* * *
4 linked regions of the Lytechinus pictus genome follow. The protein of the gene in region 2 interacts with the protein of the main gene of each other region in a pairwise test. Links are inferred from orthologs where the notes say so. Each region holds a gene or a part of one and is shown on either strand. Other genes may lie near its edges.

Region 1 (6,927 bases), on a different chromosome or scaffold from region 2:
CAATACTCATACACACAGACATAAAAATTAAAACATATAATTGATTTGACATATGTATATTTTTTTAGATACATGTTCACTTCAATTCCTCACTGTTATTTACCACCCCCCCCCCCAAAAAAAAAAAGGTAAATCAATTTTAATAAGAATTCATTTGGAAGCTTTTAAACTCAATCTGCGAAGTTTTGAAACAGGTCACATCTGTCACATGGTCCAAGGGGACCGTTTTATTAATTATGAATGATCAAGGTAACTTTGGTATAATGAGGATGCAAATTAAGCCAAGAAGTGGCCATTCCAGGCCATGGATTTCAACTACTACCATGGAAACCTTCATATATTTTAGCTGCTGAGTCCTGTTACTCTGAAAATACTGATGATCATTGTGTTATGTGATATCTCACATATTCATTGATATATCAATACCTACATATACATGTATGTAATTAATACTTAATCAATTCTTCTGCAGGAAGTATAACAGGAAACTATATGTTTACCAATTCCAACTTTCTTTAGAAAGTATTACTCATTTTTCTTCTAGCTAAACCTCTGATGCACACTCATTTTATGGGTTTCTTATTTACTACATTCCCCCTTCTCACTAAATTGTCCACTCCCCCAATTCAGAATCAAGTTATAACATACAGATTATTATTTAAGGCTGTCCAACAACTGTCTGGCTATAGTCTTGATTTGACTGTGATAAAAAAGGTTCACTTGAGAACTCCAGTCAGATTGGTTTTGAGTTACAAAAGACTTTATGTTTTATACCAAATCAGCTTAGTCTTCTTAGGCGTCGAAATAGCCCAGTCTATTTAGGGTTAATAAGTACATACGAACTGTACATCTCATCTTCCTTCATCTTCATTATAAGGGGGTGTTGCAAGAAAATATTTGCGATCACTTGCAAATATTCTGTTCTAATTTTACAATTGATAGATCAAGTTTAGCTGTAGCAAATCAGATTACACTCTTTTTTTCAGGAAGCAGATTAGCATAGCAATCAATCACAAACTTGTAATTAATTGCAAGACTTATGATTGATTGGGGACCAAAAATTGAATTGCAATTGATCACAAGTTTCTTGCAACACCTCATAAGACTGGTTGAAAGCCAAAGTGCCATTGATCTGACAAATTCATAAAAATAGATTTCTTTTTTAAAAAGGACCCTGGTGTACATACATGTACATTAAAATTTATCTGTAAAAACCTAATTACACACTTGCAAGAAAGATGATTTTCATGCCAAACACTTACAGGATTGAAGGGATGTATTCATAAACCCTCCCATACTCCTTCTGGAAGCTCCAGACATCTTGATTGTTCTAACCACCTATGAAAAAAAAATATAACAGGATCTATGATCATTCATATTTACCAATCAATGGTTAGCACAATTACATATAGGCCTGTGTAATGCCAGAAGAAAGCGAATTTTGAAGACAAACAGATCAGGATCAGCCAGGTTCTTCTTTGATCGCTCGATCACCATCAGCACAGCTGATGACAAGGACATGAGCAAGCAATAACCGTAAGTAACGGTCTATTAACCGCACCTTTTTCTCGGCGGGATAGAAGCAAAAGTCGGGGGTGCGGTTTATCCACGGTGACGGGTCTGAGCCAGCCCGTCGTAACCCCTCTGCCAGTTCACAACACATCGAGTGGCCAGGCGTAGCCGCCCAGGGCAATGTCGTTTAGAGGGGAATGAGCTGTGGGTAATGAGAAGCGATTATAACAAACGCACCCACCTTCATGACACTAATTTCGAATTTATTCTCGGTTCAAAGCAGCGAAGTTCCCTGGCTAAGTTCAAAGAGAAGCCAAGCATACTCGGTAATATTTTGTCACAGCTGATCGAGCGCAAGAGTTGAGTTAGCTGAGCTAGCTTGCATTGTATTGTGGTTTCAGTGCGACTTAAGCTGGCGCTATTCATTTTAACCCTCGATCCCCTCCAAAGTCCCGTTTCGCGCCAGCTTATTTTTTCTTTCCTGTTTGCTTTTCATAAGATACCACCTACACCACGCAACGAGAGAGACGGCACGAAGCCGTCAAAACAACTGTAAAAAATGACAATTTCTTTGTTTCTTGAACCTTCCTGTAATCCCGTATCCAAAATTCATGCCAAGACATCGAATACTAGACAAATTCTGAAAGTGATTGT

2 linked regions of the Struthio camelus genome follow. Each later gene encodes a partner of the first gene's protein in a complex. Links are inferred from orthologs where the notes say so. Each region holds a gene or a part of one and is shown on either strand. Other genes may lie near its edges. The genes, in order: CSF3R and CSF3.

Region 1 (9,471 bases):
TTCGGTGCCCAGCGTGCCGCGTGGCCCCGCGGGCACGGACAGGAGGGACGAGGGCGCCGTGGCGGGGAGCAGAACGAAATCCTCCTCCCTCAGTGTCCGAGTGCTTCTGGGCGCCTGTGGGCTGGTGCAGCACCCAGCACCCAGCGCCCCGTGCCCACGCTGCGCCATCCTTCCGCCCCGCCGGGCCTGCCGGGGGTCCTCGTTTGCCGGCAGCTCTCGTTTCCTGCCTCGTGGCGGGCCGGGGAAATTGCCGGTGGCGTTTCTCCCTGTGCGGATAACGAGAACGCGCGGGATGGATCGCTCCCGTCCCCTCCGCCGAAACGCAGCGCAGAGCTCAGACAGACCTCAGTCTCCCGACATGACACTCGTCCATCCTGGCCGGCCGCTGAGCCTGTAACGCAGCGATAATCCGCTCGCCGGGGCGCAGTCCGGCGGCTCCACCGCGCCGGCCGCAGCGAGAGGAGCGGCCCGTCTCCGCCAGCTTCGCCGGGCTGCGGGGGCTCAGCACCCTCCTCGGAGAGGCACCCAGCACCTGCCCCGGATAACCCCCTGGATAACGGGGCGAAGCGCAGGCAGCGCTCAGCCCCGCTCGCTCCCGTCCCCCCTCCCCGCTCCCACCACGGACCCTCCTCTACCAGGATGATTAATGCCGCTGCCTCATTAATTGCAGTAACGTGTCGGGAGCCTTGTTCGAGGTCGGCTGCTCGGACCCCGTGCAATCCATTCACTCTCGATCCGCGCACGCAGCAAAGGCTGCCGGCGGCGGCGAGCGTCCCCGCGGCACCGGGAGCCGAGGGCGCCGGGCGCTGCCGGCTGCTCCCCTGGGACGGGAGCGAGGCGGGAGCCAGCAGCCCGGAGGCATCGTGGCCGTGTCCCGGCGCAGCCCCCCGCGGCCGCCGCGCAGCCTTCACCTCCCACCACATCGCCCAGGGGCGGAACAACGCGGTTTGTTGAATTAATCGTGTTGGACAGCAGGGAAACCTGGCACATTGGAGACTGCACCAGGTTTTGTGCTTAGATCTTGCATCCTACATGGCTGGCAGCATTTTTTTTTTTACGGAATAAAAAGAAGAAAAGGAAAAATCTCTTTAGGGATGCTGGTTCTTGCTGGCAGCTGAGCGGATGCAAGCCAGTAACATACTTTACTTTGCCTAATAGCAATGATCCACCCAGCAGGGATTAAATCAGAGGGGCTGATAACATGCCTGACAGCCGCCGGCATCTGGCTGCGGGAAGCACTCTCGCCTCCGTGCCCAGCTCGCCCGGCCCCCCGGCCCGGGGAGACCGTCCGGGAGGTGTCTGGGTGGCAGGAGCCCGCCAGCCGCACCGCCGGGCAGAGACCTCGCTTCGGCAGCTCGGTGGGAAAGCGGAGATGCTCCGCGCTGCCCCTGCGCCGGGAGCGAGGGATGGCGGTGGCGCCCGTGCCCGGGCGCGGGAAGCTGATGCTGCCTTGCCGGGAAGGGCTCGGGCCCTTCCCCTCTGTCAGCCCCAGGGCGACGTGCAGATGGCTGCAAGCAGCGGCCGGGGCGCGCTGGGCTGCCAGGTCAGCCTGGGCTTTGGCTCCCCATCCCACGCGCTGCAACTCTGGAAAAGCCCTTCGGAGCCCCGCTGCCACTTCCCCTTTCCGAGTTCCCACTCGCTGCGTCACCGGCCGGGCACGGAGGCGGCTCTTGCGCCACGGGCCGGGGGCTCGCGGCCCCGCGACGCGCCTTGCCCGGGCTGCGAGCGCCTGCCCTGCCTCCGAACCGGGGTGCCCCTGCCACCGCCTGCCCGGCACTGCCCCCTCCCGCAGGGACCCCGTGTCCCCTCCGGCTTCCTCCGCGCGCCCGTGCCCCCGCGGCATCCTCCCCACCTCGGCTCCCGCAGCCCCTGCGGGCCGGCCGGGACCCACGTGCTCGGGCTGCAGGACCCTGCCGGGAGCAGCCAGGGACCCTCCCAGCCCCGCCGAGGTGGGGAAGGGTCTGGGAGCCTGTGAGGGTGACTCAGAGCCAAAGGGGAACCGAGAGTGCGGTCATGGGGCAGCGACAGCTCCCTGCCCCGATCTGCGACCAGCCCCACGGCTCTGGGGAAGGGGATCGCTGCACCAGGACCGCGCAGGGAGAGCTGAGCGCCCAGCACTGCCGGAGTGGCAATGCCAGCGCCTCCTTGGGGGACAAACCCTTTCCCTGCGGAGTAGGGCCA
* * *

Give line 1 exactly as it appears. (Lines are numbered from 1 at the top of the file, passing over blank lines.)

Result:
4 linked regions of the Lytechinus pictus genome follow. The protein of the gene in region 2 interacts with the protein of the main gene of each other region in a pairwise test. Links are inferred from orthologs where the notes say so. Each region holds a gene or a part of one and is shown on either strand. Other genes may lie near its edges.